Repository logo

Keyboard arrangements of Lully's music and their significance for French harpsichord music

Change log


Chung, David Yu-Sum 


This thesis aims to establish the place of keyboard arrangements from Lully within the French harpsichord repertoire in matters relating to style, detail of techniques, and performance practice. Chapter One provides the background fo.r the 'practice of making arrangements by reviewing contemporary and secondary documents. I, underline the fact that the making of arrangements (since Attaingnant 1531) contributed to an enlargement of the keyboard repertoire, and that the concurrent rise of Luny and the harpsichord, both associated with the aristocratic world, inevitably led to the practice of making arrangements from Luny. ' Chapter Two examines the keyboard sources in detail in order to determine the relationship of Luny arrangements to the original harpsichord repertoire. Gustafson's catalogue provides most of the sources relevant to this study. My contribution involves the study of performance media, scribal habits, notation, and all matters which shed light on the background of these sources. As a rule, arrangements may appear in sources in one of the three main contexts, indicating their use: (1) in anthologies consisting exclusively of arrangements; (2) in self-contained orchestral-type suites; and (3) in composite suites containing works of more than one composer. . Chapter Three analyzes the techniques employed by arrangers to solve the problem of representing orchestral textures10n the keyboard. It also aims to establish the status of individual arrangers and to determine how the making of arrangements from orchestral music widens the range of effects available to keyboard players. Such an analysis shows that, while some of the techniques obviously belong to part of the common vocabulary of contemporary keyboard language, others appear to have been developed specifically from the pra<?tice of making arrangements. Chapter Four focuses on two main aspects of French performance practice in the light of both contemporary theoretical sources and the evidence in the notation itself: (1) the mesure; and (2) ornamentation. An examination of notational details between parallel settings of arrangements alongside orchestral versions sheds light on crucial performance matters in which treatises and ornament tables remain silent, such as the contentious issue of the pre-beat and on-the-beat interpretation of ornaments (e.g. the port de voix and the coule,). Chapter Five sets out to estimate in terms of original harpsichord pieces written in the post-Lully era (1699-1730) the nature and extent of Lullian influence in the development of French harpsichord repertoire. Lullian influence is manifested in two main ways: (1) the addition of new orchestral genres; and (2) the transfer of orchestral style to the keyboard. It is most strongly felt in the overture and orchestral dances, notably the chaconne and passacaille. As a general conclusion I draw attention to the fact that arrangements from Lully are as important as original pieces in shaping the development of French harpsichord music. In particular, I point up the usefulness of these arrangements in furthering our knowledge of performance matters with regard to different notations of the same effect and different implications of the same notation.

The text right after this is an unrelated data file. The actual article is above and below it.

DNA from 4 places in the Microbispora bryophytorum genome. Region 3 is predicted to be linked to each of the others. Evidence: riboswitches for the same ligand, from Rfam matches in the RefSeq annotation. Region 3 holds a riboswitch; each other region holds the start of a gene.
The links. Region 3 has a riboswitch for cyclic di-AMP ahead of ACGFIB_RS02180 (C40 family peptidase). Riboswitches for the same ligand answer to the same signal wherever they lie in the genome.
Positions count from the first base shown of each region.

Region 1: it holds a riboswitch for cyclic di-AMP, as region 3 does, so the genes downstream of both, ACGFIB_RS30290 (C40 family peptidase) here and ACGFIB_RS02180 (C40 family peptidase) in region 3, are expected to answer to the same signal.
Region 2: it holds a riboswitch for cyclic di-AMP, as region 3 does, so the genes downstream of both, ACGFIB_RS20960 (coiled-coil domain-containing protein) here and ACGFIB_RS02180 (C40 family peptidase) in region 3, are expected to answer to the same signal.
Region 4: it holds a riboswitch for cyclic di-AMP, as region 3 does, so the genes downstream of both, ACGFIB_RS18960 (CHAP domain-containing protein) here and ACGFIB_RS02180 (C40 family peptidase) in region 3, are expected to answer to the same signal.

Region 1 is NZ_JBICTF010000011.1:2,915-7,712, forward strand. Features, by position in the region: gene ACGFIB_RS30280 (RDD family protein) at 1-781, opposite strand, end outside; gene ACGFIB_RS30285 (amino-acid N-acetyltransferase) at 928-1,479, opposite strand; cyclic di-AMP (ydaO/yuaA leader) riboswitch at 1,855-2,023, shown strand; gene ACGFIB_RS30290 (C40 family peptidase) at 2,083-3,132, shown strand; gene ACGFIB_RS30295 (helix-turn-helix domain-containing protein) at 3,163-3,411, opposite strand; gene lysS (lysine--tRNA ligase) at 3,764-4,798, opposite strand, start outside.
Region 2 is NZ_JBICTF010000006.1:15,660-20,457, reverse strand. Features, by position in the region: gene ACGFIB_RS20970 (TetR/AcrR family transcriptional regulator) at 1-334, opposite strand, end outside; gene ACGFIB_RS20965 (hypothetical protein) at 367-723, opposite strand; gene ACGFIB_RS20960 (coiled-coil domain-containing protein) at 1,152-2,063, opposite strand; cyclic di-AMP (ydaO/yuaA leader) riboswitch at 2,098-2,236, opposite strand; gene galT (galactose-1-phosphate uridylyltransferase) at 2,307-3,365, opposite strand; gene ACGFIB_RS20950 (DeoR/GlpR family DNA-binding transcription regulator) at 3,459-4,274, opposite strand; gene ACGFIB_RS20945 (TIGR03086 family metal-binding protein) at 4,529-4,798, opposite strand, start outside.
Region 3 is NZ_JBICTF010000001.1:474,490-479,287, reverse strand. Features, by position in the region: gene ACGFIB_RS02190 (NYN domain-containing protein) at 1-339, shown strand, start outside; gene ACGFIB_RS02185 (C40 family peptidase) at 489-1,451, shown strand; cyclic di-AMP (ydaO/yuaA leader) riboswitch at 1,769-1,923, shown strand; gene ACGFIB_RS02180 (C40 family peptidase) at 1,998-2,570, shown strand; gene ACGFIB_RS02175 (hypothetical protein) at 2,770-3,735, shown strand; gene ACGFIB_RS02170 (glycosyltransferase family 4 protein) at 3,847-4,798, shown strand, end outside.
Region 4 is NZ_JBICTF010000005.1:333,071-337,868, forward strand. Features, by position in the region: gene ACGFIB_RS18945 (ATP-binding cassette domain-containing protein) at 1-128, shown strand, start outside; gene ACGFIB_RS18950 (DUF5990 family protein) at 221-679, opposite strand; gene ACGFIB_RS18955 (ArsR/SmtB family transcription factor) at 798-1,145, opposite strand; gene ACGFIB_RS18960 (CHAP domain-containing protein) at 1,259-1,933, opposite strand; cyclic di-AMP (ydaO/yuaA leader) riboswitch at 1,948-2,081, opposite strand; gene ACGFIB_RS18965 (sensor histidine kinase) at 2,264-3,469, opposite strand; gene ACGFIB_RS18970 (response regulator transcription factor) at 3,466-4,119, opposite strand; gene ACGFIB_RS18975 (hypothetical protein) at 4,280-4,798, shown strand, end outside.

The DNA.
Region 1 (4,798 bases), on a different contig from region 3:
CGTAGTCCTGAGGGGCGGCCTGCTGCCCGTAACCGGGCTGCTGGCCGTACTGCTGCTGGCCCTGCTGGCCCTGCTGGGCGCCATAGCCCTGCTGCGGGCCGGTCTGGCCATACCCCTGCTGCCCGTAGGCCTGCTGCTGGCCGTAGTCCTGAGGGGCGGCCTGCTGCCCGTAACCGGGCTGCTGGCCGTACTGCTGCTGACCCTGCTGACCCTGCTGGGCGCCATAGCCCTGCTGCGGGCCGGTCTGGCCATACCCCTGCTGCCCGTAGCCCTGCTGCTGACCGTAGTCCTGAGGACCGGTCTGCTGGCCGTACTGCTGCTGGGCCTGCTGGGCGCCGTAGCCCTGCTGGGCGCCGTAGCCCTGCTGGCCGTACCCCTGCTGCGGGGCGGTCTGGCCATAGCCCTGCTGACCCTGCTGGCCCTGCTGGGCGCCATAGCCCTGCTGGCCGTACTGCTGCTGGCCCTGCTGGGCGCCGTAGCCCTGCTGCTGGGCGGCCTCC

Doctor of Philosophy (PhD)

Awarding Institution

University of Cambridge